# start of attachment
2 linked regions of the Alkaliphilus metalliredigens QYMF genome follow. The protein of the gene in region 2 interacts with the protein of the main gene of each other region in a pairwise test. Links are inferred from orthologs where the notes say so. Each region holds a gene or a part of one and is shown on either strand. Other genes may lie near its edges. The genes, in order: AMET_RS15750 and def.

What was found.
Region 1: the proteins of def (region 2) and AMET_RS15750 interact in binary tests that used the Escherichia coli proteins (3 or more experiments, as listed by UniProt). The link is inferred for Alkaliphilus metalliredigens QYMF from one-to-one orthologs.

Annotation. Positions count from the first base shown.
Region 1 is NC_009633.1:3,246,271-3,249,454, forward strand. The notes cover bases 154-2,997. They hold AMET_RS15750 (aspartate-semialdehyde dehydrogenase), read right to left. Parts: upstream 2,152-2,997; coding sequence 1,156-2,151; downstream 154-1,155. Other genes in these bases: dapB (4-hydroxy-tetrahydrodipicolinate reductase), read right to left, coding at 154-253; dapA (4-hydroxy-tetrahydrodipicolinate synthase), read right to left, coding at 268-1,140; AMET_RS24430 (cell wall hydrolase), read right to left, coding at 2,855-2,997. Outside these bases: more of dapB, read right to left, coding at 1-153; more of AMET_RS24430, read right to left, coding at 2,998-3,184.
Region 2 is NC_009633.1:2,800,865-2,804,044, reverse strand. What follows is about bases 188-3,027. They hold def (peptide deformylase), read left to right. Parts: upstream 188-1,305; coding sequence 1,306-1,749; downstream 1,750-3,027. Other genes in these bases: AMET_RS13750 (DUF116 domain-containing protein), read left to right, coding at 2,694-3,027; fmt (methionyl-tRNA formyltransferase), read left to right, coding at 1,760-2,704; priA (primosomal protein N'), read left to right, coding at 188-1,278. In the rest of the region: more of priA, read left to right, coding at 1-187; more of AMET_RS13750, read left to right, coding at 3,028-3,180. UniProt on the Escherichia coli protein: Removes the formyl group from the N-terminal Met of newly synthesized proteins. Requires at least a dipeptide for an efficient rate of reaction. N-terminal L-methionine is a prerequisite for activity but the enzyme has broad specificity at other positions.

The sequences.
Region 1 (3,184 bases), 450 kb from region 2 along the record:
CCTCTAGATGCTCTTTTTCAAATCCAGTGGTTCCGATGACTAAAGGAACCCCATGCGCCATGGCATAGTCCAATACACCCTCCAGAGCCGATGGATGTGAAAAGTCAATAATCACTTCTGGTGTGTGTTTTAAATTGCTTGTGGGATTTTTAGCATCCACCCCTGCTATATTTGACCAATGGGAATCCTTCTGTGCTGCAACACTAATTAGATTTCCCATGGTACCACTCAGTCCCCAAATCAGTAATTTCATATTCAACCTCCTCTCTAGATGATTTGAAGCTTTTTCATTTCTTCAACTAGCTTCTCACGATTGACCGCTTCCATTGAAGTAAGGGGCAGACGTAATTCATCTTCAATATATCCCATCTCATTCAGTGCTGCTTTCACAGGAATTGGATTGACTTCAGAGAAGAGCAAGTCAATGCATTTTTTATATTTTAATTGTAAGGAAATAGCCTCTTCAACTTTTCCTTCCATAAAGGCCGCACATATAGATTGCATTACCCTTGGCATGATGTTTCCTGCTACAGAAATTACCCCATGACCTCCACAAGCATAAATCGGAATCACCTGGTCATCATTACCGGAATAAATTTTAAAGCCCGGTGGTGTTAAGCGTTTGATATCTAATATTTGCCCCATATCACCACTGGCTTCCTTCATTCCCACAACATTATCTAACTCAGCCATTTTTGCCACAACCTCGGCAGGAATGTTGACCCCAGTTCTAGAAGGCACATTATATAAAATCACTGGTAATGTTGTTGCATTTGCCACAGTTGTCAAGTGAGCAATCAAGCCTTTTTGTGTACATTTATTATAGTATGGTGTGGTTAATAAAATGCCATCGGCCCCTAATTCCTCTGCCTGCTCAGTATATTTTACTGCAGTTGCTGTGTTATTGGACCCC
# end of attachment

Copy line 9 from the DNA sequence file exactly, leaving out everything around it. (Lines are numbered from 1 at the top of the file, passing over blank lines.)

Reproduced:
CCTCTAGATGCTCTTTTTCAAATCCAGTGGTTCCGATGACTAAAGGAACCCCATGCGCCATGGCATAGTCCAATACACCCTCCAGAGCCGATGGATGTGAAAAGTCAATAATCACTTCTGGTGTGTGTTTTAAATTGCTTGTGGGATTTTTAGCATCCACCCCTGCTATATTTGACCAATGGGAATCCTTCTGTGCTGCAACACTAATTAGATTTCCCATGGTACCACTCAGTCCCCAAATCAGTAATTTCATATTCAACCTCCTCTCTAGATGATTTGAAGCTTTTTCATTTCTTCAACTAGCTTCTCACGATTGACCGCTTCCATTGAAGTAAGGGGCAGACGTAATTCATCTTCAATATATCCCATCTCATTCAGTGCTGCTTTCACAGGAATTGGATTGACTTCAGAGAAGAGCAAGTCAATGCATTTTTTATATTTTAATTGTAAGGAAATAGCCTCTTCAACTTTTCCTTCCATAAAGGCCGCACATATAGATTGCATTACCCTTGGCATGATGTTTCCTGCTACAGAAATTACCCCATGACCTCCACAAGCATAAATCGGAATCACCTGGTCATCATTACCGGAATAAATTTTAAAGCCCGGTGGTGTTAAGCGTTTGATATCTAATATTTGCCCCATATCACCACTGGCTTCCTTCATTCCCACAACATTATCTAACTCAGCCATTTTTGCCACAACCTCGGCAGGAATGTTGACCCCAGTTCTAGAAGGCACATTATATAAAATCACTGGTAATGTTGTTGCATTTGCCACAGTTGTCAAGTGAGCAATCAAGCCTTTTTGTGTACATTTATTATAGTATGGTGTGGTTAATAAAATGCCATCGGCCCCTAATTCCTCTGCCTGCTCAGTATATTTTACTGCAGTTGCTGTGTTATTGGACCCC